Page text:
Race Day is fast approaching. In a little more than a week, I will be running my first marathon since July 2012. While I've been planning in my head for months, I think it may be time to get a plan down on paper (or pixels, as it were).
Enter this helpful article from Runner's World, which reiterates what I already knew about race strategy and pace planning. Plan to run the race 30-60 seconds faster than your long run pace. Test your pace on a run a few weeks out. Don't try anything new. Practice, practice, and show up early.
Admittedly, I should have been running my long runs around 9:30 per mile according to the Hansons, and my previous estimate that I should run somewhere in the 3:50 neighborhood. I never did that, not even once. I run with a faster crowd, and most of my long runs were closer to 8:30 (the long run pace for a 3:25 goal). My tempo runs we around 8:15 or a bit slower, putting me closer to a Hanson-approved 3:40 marathon goal. My speed work earlier in the training also put me close to the Hanson pace for a 3:40 goal.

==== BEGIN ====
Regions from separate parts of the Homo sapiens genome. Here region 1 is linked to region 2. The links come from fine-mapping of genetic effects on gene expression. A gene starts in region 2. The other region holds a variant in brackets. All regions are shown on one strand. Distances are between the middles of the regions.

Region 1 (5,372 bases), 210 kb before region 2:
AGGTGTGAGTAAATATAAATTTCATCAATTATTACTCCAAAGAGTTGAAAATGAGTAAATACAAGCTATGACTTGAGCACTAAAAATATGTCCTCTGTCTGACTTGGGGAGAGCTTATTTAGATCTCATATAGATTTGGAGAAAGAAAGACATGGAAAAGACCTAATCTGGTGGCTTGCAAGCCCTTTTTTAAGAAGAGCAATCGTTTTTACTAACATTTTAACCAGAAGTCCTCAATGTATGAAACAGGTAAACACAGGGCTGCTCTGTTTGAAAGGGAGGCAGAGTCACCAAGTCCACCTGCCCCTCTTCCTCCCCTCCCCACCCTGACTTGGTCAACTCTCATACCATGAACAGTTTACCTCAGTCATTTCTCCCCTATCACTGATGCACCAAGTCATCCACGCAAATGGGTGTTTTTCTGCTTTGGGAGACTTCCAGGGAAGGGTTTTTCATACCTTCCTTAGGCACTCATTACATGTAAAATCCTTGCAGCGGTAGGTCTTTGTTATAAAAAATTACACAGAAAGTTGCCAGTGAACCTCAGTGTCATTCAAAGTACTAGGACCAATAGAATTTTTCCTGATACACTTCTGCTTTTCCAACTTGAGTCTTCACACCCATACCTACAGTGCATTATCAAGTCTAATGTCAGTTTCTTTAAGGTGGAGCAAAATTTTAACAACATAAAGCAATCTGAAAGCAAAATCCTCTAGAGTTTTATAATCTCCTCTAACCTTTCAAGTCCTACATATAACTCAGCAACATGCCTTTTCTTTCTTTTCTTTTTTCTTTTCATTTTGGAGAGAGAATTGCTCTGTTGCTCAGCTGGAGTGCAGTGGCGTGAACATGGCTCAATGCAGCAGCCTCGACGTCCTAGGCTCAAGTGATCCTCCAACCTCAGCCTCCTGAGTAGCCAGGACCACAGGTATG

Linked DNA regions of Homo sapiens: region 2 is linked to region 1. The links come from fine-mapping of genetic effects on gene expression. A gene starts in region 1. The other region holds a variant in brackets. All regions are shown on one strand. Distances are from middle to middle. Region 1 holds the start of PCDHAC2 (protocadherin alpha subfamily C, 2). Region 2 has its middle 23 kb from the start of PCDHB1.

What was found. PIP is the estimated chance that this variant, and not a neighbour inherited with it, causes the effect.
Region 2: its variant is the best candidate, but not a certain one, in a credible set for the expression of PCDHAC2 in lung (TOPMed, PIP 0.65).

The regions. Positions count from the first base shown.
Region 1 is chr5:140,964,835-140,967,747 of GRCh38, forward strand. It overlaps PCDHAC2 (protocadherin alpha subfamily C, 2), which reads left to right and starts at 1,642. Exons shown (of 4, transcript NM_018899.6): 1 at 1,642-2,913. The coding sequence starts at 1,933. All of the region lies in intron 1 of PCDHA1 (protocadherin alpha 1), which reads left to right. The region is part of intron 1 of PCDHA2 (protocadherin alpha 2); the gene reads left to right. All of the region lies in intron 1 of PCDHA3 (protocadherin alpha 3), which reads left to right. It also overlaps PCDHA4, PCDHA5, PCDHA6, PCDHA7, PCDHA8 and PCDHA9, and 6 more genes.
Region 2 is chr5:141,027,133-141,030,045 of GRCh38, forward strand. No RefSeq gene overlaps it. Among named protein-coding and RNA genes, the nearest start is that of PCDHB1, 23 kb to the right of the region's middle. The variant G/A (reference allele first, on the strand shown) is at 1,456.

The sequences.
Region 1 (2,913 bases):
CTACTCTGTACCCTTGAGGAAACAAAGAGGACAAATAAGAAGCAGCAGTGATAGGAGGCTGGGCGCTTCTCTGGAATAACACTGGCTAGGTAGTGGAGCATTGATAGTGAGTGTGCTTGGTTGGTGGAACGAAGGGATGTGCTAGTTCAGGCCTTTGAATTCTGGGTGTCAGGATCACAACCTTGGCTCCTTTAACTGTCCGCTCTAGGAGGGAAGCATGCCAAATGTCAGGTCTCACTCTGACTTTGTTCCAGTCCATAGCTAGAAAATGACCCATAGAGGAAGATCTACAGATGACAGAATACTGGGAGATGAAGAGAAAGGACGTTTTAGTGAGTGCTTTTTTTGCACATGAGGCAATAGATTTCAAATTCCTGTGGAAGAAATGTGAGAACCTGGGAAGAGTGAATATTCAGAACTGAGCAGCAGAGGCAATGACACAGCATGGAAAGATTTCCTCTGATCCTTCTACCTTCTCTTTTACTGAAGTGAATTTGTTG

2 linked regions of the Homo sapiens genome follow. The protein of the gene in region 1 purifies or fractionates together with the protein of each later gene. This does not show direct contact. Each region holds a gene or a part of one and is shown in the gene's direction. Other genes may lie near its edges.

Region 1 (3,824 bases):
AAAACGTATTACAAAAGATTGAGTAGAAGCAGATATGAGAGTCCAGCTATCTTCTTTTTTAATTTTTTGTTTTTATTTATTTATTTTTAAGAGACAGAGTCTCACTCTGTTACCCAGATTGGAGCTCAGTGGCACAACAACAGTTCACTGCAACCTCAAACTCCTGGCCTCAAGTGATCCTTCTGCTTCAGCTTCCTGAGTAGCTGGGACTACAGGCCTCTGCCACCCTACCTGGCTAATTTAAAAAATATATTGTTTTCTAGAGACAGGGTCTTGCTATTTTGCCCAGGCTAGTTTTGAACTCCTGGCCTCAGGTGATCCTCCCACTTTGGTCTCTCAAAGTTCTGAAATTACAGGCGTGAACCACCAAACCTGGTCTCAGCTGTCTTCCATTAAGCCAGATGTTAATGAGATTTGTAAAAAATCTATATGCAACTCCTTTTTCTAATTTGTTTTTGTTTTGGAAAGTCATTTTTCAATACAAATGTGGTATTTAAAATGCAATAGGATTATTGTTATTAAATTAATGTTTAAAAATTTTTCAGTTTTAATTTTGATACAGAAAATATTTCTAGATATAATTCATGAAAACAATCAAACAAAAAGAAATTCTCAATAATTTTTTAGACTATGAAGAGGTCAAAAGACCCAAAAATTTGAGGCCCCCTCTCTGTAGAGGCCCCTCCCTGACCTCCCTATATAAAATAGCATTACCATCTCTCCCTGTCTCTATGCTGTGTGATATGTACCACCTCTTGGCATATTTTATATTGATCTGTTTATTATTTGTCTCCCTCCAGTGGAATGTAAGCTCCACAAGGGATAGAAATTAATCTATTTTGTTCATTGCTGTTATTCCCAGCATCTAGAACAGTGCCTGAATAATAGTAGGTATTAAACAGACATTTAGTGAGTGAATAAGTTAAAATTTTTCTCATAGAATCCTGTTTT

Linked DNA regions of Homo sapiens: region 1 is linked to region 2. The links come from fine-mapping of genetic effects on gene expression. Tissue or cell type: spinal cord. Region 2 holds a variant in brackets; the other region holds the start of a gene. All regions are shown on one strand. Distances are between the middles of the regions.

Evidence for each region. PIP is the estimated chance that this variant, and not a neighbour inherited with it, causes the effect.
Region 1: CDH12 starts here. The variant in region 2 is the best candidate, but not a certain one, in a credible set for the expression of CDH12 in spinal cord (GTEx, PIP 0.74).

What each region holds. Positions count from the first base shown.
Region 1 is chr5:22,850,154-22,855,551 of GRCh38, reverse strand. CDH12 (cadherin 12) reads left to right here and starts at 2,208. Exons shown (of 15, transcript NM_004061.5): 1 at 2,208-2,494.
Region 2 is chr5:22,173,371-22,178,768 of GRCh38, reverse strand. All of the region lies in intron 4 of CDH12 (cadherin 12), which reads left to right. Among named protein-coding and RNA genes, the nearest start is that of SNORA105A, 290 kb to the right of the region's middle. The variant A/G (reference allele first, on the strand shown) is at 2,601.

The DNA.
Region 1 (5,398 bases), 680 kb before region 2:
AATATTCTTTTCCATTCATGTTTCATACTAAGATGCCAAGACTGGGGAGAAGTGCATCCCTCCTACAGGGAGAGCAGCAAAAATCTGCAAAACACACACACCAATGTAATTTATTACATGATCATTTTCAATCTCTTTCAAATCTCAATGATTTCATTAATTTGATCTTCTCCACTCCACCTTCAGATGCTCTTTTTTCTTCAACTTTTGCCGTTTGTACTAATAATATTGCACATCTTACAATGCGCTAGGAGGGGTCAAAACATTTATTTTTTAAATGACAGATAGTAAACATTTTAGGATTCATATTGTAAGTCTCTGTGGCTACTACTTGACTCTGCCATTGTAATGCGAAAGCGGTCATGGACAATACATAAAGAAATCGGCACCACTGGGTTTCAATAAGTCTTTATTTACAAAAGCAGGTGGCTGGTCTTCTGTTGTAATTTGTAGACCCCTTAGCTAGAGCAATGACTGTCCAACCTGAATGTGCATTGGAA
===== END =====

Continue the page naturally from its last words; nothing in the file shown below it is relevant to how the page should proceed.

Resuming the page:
To further complicate the matter (or clarify it?), Runner's World suggested I use their handy pace calculator, plugging in a recent race time to predict my marathon finish time. Well, I just happen to have run a hilly half marathon last weekend, and I will be running a hilly marathon, so let's do some plugging and predicting. I plugged in my 1:46:23 finish at last weekend's race, and the calculator predicted a 3:41:48 marathon finish.
I'm no expert, but it sounds like all signs are pointing to a 3:40 goal finish time, or around 8:24 per mile.
But wait! That sounds fast! My PR is 3:50, at my most recent race in July 2012. I felt pretty comfortable during that race, and I am arguably better trained this time around. That course is also very hilly, like the one I'll face in Raleigh. So, maybe a 3:40 goal finish isn't too far off?